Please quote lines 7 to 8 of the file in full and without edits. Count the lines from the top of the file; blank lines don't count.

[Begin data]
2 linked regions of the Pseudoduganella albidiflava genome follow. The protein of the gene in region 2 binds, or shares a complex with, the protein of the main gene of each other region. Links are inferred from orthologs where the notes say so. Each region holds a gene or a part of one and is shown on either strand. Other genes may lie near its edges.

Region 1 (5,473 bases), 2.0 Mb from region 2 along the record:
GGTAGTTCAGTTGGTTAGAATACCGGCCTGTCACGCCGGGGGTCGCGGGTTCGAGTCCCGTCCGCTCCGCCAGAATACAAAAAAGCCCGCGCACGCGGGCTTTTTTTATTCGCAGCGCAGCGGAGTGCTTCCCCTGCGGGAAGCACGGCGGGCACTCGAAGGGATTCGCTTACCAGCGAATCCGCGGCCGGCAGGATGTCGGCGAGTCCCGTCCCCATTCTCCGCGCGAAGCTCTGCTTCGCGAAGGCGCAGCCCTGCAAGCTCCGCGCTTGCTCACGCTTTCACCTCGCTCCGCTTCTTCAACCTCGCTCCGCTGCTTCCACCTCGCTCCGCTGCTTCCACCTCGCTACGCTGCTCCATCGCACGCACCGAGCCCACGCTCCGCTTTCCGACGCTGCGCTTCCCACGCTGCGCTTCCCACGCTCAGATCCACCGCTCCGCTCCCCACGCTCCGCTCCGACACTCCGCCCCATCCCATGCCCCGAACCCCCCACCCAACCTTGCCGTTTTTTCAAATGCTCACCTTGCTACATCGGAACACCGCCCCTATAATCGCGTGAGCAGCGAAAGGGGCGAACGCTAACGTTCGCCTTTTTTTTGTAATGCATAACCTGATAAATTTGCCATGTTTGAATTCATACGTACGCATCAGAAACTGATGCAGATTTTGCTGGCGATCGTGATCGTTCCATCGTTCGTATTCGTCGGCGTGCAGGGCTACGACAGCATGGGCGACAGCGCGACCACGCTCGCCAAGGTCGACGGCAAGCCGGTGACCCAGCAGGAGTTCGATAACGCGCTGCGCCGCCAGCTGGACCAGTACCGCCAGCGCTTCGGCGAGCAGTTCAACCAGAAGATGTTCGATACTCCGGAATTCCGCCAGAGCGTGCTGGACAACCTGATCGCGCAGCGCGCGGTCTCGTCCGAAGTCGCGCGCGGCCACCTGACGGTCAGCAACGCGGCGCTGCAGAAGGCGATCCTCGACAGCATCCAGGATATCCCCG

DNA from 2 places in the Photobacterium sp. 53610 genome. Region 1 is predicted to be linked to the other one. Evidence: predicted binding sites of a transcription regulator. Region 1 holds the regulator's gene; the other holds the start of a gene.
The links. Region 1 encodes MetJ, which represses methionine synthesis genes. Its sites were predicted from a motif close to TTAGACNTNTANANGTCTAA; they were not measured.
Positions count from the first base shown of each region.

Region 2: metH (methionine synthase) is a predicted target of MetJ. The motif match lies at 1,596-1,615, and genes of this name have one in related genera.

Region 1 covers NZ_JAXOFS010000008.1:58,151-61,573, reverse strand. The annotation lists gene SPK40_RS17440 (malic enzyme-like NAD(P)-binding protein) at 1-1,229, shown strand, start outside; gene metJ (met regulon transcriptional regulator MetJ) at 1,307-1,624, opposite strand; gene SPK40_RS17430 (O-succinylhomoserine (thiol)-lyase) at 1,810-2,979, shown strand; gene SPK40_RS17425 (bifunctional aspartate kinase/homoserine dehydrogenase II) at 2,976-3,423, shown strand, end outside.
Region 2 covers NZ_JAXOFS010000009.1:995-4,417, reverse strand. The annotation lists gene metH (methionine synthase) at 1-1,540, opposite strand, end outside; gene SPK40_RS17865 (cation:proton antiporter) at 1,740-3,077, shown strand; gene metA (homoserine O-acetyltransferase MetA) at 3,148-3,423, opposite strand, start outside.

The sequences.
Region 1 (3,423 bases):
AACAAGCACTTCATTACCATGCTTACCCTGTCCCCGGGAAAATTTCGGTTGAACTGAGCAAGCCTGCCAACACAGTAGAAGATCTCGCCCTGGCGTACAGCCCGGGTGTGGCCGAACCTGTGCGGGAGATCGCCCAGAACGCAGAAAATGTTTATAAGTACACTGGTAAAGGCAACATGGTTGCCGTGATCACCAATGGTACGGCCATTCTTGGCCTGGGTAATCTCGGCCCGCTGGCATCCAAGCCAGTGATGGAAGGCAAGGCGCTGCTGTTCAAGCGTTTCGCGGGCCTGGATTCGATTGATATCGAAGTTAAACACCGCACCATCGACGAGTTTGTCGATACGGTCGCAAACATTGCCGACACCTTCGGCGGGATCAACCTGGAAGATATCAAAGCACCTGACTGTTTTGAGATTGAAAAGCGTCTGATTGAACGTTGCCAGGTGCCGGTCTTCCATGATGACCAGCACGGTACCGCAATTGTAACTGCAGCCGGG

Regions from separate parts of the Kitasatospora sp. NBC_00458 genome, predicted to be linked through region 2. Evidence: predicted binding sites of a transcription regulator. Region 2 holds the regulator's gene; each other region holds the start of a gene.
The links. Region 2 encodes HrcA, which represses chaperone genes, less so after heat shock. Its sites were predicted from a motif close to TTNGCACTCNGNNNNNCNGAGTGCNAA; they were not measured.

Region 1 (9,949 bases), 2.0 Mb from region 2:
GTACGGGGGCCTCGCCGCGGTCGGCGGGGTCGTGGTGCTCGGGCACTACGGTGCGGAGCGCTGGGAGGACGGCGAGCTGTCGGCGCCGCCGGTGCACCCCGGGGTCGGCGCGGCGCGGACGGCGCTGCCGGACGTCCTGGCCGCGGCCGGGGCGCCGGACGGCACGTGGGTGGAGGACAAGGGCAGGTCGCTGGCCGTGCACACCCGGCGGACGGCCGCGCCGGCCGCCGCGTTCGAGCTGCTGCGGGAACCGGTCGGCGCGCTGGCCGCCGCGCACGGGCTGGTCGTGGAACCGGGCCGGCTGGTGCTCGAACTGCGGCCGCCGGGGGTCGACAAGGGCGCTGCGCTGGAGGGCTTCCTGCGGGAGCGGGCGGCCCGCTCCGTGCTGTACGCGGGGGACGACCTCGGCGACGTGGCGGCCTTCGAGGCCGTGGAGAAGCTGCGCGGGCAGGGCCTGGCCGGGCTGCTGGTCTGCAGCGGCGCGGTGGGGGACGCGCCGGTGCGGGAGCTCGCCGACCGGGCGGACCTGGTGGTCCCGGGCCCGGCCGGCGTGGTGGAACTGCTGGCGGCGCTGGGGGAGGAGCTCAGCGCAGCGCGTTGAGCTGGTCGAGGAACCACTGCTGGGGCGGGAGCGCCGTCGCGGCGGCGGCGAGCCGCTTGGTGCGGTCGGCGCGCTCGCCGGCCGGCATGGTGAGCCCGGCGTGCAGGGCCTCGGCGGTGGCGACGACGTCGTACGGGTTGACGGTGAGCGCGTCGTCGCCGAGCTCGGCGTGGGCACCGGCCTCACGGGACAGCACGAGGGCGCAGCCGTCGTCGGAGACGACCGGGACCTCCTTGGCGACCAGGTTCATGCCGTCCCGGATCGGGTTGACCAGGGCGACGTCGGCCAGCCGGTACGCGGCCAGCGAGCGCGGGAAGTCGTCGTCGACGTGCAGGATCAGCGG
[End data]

Region 2: metH (methionine synthase) is a predicted target of MetJ. The motif match lies at 1,596-1,615, and genes of this name have one in related genera.

Region 1 covers NZ_JAXOFS010000008.1:58,151-61,573, reverse strand. The annotation lists gene SPK40_RS17440 (malic enzyme-like NAD(P)-binding protein) at 1-1,229, shown strand, start outside; gene metJ (met regulon transcriptional regulator MetJ) at 1,307-1,624, opposite strand; gene SPK40_RS17430 (O-succinylhomoserine (thiol)-lyase) at 1,810-2,979, shown strand; gene SPK40_RS17425 (bifunctional aspartate kinase/homoserine dehydrogenase II) at 2,976-3,423, shown strand, end outside.